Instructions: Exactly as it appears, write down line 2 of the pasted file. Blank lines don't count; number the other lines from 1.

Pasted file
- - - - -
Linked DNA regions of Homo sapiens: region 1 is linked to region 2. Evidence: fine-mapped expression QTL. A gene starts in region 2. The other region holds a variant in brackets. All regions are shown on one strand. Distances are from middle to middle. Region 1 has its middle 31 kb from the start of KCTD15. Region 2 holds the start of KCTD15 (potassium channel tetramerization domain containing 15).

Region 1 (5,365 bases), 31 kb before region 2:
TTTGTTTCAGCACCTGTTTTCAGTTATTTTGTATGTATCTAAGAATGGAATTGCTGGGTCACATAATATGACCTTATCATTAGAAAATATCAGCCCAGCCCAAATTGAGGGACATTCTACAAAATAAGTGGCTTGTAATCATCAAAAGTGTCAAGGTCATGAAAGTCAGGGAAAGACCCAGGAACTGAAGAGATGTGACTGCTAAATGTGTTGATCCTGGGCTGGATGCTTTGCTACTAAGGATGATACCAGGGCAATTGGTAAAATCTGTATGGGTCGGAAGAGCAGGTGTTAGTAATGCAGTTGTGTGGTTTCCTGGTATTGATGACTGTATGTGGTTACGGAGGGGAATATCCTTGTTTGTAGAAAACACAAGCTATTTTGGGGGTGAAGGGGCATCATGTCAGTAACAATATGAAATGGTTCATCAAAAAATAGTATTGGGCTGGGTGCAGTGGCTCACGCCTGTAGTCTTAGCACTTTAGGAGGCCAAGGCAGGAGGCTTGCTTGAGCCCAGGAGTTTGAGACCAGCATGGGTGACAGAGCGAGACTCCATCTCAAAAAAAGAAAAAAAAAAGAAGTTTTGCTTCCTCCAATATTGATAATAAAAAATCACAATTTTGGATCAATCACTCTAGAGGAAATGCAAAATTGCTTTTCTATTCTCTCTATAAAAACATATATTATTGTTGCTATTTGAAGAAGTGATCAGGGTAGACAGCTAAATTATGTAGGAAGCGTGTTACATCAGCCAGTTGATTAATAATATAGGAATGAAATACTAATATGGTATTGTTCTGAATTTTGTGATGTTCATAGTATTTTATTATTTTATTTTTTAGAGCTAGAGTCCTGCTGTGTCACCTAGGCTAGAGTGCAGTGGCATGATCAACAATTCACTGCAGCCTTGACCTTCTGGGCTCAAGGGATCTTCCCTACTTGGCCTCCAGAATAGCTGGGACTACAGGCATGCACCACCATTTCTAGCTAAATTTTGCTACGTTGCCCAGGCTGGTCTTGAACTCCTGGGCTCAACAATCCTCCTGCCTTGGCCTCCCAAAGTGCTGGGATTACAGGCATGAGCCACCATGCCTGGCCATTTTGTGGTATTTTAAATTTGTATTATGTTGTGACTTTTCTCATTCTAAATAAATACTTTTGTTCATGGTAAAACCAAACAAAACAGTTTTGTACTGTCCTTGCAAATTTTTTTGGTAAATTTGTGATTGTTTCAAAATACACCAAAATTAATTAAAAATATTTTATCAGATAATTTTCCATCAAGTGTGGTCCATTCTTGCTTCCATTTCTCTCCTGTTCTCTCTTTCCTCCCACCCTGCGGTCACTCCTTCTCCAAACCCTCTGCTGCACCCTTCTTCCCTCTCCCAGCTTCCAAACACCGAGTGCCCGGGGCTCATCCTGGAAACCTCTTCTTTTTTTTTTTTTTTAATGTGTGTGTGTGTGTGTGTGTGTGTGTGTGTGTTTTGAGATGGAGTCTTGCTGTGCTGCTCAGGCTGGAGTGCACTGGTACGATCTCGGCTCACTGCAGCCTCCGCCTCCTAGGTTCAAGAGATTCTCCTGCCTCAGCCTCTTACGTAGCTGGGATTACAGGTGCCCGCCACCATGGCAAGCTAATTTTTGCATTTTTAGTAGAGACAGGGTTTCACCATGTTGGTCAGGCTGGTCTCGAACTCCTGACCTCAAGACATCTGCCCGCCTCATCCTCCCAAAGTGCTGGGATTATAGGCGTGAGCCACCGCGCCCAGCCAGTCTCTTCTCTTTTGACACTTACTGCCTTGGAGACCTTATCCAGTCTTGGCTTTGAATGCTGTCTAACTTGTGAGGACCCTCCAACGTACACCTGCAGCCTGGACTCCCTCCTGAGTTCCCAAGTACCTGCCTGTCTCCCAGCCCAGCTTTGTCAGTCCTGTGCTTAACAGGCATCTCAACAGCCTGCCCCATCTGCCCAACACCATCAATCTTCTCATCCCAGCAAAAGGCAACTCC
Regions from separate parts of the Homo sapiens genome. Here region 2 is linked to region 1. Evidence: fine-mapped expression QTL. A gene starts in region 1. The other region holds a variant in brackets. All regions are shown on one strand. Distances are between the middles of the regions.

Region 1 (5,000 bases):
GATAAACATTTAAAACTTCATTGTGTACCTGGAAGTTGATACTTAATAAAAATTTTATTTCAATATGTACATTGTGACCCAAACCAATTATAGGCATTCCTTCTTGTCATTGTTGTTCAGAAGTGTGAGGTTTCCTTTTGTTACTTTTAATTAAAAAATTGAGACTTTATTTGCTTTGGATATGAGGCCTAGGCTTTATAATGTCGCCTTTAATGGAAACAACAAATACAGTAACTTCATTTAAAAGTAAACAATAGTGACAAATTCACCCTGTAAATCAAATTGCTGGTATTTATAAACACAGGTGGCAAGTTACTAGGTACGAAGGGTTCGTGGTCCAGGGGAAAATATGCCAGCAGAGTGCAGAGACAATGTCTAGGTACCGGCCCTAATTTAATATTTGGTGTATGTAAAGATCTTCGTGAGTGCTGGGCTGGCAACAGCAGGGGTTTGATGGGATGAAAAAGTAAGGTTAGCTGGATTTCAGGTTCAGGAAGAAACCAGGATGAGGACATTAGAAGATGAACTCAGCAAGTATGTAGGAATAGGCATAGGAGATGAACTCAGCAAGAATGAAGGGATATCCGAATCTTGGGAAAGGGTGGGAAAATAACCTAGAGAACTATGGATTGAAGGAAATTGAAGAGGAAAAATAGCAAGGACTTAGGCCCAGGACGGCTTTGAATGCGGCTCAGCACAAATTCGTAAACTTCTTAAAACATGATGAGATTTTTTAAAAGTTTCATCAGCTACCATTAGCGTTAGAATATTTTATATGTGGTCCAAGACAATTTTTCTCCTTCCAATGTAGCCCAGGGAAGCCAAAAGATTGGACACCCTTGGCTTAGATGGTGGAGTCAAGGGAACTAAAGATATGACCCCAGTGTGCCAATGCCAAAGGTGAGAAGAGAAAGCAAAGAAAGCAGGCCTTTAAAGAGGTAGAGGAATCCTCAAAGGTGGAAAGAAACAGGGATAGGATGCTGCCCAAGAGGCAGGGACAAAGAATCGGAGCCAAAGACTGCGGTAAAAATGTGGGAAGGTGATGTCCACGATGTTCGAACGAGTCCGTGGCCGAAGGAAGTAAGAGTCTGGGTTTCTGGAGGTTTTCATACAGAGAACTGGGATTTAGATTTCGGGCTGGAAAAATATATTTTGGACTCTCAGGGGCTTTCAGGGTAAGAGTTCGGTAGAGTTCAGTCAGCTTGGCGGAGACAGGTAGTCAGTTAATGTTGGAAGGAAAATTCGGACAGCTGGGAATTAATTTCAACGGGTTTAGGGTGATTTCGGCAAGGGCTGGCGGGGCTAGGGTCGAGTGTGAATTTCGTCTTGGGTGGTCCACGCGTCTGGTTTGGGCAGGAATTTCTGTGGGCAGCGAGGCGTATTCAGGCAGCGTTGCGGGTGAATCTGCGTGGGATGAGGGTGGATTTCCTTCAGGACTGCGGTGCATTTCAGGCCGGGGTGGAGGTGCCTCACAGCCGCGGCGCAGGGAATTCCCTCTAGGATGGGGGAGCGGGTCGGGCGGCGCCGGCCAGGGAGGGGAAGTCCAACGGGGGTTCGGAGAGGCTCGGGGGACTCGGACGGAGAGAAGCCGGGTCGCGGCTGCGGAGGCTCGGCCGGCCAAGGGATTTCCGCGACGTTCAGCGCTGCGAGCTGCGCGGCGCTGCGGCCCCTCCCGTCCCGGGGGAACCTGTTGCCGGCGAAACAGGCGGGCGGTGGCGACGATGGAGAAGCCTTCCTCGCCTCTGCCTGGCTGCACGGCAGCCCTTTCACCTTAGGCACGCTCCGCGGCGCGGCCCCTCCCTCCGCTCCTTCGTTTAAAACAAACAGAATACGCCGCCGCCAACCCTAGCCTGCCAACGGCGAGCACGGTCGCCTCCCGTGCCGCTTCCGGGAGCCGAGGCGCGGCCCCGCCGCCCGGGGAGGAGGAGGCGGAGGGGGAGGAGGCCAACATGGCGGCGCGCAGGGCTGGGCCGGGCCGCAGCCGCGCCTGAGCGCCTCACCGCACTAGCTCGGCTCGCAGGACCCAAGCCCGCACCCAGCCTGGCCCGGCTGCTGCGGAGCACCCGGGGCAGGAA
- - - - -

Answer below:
Region 1 (5,365 bases), 31 kb before region 2: